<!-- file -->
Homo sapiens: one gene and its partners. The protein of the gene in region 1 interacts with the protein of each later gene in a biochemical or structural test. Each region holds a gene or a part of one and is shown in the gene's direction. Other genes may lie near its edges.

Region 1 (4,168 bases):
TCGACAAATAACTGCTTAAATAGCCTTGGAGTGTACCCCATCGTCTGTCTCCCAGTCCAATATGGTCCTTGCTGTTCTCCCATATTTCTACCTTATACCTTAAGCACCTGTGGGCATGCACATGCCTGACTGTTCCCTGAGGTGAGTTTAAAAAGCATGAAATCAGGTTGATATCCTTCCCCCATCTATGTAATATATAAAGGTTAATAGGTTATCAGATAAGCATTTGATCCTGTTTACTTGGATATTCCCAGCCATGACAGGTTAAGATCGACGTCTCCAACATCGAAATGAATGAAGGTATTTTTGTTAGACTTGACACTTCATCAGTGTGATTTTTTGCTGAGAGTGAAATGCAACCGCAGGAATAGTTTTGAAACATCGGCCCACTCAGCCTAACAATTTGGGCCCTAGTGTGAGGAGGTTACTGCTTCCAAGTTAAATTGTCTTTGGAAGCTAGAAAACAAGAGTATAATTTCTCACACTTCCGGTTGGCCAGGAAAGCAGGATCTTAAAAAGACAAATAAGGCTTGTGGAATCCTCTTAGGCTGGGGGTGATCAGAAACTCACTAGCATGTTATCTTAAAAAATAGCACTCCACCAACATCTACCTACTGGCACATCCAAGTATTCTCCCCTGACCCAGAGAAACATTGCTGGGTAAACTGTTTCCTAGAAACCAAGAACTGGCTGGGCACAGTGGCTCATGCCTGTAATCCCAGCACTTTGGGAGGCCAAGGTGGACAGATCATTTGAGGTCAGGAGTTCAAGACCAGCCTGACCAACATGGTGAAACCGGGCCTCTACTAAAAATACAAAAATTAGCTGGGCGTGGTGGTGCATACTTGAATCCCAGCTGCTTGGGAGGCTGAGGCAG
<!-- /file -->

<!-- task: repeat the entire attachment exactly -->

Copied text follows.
Homo sapiens: one gene and its partners. The protein of the gene in region 1 interacts with the protein of each later gene in a biochemical or structural test. Each region holds a gene or a part of one and is shown in the gene's direction. Other genes may lie near its edges.

Region 1 (4,168 bases):
TCGACAAATAACTGCTTAAATAGCCTTGGAGTGTACCCCATCGTCTGTCTCCCAGTCCAATATGGTCCTTGCTGTTCTCCCATATTTCTACCTTATACCTTAAGCACCTGTGGGCATGCACATGCCTGACTGTTCCCTGAGGTGAGTTTAAAAAGCATGAAATCAGGTTGATATCCTTCCCCCATCTATGTAATATATAAAGGTTAATAGGTTATCAGATAAGCATTTGATCCTGTTTACTTGGATATTCCCAGCCATGACAGGTTAAGATCGACGTCTCCAACATCGAAATGAATGAAGGTATTTTTGTTAGACTTGACACTTCATCAGTGTGATTTTTTGCTGAGAGTGAAATGCAACCGCAGGAATAGTTTTGAAACATCGGCCCACTCAGCCTAACAATTTGGGCCCTAGTGTGAGGAGGTTACTGCTTCCAAGTTAAATTGTCTTTGGAAGCTAGAAAACAAGAGTATAATTTCTCACACTTCCGGTTGGCCAGGAAAGCAGGATCTTAAAAAGACAAATAAGGCTTGTGGAATCCTCTTAGGCTGGGGGTGATCAGAAACTCACTAGCATGTTATCTTAAAAAATAGCACTCCACCAACATCTACCTACTGGCACATCCAAGTATTCTCCCCTGACCCAGAGAAACATTGCTGGGTAAACTGTTTCCTAGAAACCAAGAACTGGCTGGGCACAGTGGCTCATGCCTGTAATCCCAGCACTTTGGGAGGCCAAGGTGGACAGATCATTTGAGGTCAGGAGTTCAAGACCAGCCTGACCAACATGGTGAAACCGGGCCTCTACTAAAAATACAAAAATTAGCTGGGCGTGGTGGTGCATACTTGAATCCCAGCTGCTTGGGAGGCTGAGGCAG